In The Dark Knight, the Joker brings people face-to-face with their true selves. In danger and chaos, who will they be? In some ways, the 2016 US presidential election does the same.
While some voters truly support their candidate, many feel that they must choose the lesser of two evils. But The Dark Knight draws a line that we cannot cross, even if it means voting third party or abstaining.
The Joker continually forces people into life and death decisions, whether it is to kill another to save yourself, to save a family member, or to choose which person to save (and which person dies). Towards the end of the film, two ferries shut down while crossing a river, one full of convicted criminals, the other with everyday civilians: men, women, and children. Both learn that their boats are wired to explode and that they have the detonator to the other boat. If neither destroys the other by midnight, the Joker will incinerate both.
Upset that the captain chooses not to destroy the inmate ferry, the civilians demand a vote. Under the pretense of democracy, the crowd easily determines to kill by a landslide, 396 to 140. But the captain cannot bring himself to turn the switch. To the despair of many, it seems no one can.
Lessons from the Joker on Humanity1
From the “social experiment”, as the Joker describes it, we first see that we have a conscience that often prevents us from doing what we know is wrong. Second, that conscience can be less active when we vote. In fact, the passengers even use democracy as excuse to do evil, as though majority rule somehow changes right and wrong. It’s like, as has been said about democracy, two wolves and a sheep deciding what to have for dinner. Consequently, we might vote for policies that we cannot act out ourselves in good conscience. In this way, people easily use government do their dirty work.
To apply this lesson to the current (or any election), do not vote for any candidate who will do something that you consider evil, something you could not do yourself. I understand there is no perfect candidate, i.e. one that completely agrees with you. So, you may have to vote for someone who will not do a good deed, or one who will not restrain an evil act, or one who will try to do right, but unwisely and ineffectively. In this way, I’m really proposing a very low bar for elect-ability: just don’t vote for someone who is planning to do evil or cause the government to do evil, i.e. what you cannot do yourself in good conscience.2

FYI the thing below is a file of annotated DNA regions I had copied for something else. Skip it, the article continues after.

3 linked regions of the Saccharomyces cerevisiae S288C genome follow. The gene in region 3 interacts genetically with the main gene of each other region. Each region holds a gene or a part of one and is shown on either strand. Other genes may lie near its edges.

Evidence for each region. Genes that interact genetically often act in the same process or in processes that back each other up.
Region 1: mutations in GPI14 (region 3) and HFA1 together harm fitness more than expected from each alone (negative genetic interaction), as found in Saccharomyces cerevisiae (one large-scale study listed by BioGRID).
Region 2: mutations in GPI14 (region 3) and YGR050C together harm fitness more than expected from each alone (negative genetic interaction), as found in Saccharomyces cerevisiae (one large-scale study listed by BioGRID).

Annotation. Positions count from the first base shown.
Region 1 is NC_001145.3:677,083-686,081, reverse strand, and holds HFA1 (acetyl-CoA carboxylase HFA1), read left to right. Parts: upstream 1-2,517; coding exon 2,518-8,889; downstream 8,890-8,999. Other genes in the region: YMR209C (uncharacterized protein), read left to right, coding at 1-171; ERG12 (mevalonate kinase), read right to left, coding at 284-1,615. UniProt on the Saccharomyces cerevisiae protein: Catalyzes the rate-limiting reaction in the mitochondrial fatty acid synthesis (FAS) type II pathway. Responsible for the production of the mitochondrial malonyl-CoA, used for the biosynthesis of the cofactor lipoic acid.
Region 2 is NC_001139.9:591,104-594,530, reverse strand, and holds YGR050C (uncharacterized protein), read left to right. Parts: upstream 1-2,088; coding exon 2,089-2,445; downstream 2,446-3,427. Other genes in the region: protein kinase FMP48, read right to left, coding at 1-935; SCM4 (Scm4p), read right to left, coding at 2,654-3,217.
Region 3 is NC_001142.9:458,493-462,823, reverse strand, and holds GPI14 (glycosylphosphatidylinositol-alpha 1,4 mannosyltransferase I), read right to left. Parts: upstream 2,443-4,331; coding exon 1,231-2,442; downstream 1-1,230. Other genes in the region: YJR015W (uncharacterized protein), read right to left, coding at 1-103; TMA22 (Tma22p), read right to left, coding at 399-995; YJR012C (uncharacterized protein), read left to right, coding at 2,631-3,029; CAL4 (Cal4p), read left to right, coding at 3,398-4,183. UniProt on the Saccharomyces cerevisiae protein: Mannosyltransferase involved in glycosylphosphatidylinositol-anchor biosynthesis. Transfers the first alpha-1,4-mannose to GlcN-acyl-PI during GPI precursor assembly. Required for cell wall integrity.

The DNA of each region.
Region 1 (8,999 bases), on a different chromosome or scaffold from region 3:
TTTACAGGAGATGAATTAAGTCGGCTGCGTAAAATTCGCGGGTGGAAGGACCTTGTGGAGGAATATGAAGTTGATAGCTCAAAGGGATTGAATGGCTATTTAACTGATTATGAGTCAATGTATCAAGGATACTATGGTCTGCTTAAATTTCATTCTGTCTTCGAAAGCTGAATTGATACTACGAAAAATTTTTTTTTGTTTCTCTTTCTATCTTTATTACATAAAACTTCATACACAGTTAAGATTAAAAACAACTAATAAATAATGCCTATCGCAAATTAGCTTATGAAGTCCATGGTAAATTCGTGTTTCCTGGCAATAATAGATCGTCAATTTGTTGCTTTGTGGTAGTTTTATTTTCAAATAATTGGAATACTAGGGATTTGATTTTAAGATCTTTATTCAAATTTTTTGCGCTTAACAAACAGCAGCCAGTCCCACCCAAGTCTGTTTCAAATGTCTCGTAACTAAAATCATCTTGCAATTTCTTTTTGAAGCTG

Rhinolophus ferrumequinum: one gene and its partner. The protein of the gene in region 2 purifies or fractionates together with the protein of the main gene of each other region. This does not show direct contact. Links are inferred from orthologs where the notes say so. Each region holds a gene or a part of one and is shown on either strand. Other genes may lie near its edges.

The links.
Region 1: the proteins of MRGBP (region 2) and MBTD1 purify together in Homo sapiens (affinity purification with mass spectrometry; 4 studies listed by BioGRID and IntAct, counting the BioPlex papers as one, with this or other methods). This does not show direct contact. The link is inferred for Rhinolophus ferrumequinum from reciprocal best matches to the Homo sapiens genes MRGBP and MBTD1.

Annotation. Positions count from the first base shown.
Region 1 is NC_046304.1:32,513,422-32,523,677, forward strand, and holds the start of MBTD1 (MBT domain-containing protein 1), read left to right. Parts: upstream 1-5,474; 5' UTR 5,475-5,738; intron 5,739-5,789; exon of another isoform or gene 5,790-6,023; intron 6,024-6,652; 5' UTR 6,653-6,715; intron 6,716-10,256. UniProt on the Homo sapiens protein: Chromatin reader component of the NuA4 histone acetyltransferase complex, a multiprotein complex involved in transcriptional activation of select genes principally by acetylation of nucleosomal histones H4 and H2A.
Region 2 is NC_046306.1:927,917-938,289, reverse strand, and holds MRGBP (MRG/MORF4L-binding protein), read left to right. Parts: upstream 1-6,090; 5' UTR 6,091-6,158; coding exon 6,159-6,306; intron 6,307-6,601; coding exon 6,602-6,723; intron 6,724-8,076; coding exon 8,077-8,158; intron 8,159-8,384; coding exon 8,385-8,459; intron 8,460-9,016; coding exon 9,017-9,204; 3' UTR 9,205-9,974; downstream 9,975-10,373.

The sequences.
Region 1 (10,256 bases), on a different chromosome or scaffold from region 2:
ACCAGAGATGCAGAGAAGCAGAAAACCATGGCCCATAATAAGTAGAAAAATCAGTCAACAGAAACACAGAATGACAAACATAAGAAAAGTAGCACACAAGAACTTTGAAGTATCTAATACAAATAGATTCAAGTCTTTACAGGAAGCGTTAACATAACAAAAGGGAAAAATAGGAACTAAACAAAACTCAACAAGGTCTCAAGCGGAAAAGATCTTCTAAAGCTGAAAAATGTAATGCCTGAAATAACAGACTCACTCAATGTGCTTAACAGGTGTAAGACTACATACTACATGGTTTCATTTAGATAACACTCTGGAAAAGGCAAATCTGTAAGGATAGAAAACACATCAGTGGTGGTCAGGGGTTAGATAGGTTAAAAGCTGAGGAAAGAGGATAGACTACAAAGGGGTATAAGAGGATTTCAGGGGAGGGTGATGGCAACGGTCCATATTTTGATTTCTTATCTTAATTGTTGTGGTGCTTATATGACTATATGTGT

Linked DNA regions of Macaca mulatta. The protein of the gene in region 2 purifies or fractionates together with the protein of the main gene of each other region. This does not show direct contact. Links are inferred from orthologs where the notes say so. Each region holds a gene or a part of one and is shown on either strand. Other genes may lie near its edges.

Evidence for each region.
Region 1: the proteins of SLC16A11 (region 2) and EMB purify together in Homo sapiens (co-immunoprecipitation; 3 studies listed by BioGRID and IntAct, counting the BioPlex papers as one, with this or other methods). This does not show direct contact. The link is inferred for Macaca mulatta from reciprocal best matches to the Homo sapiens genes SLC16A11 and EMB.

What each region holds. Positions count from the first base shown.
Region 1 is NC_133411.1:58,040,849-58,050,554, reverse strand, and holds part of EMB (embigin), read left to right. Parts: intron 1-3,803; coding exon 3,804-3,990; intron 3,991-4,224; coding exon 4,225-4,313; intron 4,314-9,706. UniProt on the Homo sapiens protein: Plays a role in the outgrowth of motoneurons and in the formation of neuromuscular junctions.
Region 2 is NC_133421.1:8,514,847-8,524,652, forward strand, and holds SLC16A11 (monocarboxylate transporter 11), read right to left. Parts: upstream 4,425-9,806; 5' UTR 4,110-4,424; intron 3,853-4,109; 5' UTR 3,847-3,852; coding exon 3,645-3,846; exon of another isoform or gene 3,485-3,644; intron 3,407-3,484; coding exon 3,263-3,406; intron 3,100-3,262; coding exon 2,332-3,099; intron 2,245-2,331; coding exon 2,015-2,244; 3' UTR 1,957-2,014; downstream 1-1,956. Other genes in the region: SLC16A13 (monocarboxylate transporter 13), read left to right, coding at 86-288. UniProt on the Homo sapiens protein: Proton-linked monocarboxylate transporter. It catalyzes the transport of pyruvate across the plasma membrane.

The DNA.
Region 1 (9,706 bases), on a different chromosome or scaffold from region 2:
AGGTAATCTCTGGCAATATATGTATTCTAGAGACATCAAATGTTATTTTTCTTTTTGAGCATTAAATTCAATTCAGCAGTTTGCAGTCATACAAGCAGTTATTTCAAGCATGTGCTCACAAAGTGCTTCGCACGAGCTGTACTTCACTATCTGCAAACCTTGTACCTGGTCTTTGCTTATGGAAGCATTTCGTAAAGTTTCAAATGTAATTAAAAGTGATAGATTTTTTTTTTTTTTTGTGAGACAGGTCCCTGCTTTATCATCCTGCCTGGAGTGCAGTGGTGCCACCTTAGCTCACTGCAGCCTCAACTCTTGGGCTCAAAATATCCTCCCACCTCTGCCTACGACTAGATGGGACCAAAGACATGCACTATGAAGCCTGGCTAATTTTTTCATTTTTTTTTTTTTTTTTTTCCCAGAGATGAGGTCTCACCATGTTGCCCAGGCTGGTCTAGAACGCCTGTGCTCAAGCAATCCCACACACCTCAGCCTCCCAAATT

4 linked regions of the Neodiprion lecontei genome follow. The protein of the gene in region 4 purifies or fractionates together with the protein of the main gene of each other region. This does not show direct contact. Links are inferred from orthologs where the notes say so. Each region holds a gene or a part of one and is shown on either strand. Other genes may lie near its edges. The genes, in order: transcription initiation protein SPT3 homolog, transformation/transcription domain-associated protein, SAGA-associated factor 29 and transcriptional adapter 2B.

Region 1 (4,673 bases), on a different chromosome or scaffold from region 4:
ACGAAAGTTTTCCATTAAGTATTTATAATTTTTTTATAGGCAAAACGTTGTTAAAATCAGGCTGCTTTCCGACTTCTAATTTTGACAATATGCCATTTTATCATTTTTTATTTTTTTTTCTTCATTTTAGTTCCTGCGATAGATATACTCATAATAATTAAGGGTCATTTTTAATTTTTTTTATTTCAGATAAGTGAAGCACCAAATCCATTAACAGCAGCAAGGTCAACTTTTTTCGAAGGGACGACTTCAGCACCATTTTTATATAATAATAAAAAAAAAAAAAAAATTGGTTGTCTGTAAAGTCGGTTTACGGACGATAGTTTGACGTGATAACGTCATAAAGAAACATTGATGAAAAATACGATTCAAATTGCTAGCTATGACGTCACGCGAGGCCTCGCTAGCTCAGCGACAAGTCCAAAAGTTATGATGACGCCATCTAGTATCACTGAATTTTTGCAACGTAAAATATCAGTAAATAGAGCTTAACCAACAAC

Specifically, this might mean:
- If you can’t in good conscience torture someone, doing things “that are unthinkable”, don’t support a presidential candidate who praises torture.
- If you could never personally kill the family member of a terrorist, don’t vote for someone who says we must.
- If you would feel guilty forcefully removing a undocumented immigrant, separating him or her from their home, employment, friends, and family, then maybe that governmental policy is wrong.
- If you could never hit a button to fire a missile at a jet in a no-fly zone over Syria, possibly starting a war with Russia, then perhaps we shouldn’t vote for a candidate supporting this foreign policy either.
Am I being too idealistic?3 Shouldn’t we vote for the candidate who will do less evil? Or perhaps we should be like the inmate who throws the detonator out the window, in this way saying, “I’m not playing your game anymore.” Let’s make a stand against a system that gives us choices no better than the Joker.
There are other options. There are many third party candidates, including those from the Libertarian or Green party, who have less interventionist policy. This translates to doing much less evil around the world. As you may be able to tell, foreign policy is important to me, especially in a presidential election as the president has greater influence in this matter compared to others. Of course, that is my priority, informed by my conscience.
Hence, I’m not telling you to vote third party. I’m not actually telling you to vote or not vote for anyone. Rather, based on Batman: The Dark Knight, I’m proposing a rule of thumb: don’t vote for anyone who will do something that you cannot do yourself with a good conscience, even if it means voting third party, writing someone in, or leaving a row on the ballot blank.
- The Dark Knight asks if we can have faith in people as Rachel Dawes exhorts or if they are as selfish and violent as the Joker attests. While this post focuses on politics, asyourpoetshavesaid.com typically writes on spiritual truth in movies, TV, and books, and this question about the goodness of man is key to how we understand ourselves and how we relate to the divine. Do you think The Dark Knight shows that we should have faith in people or that a little danger reveals our selfishness? More importantly, is the depiction realistic? ↩
- That said, feel free to hold candidates to a higher standard than what I propose. ↩
- Another key theme in The Dark Knight is idealism verses pragmatism. I find it fascinating that while Batman crosses many lines, including destruction of private property, torture, illegal extradition, unconstitutional surveillance, and deceiving the public, he at least draws the line at actually killing the Joker. Where is your line? I imagine it would not allow for as much as Batman or our government does. That said, at least Batman has the intention of stepping back and he destroys his surveillance program, which is more than can be said for many government policies. ↩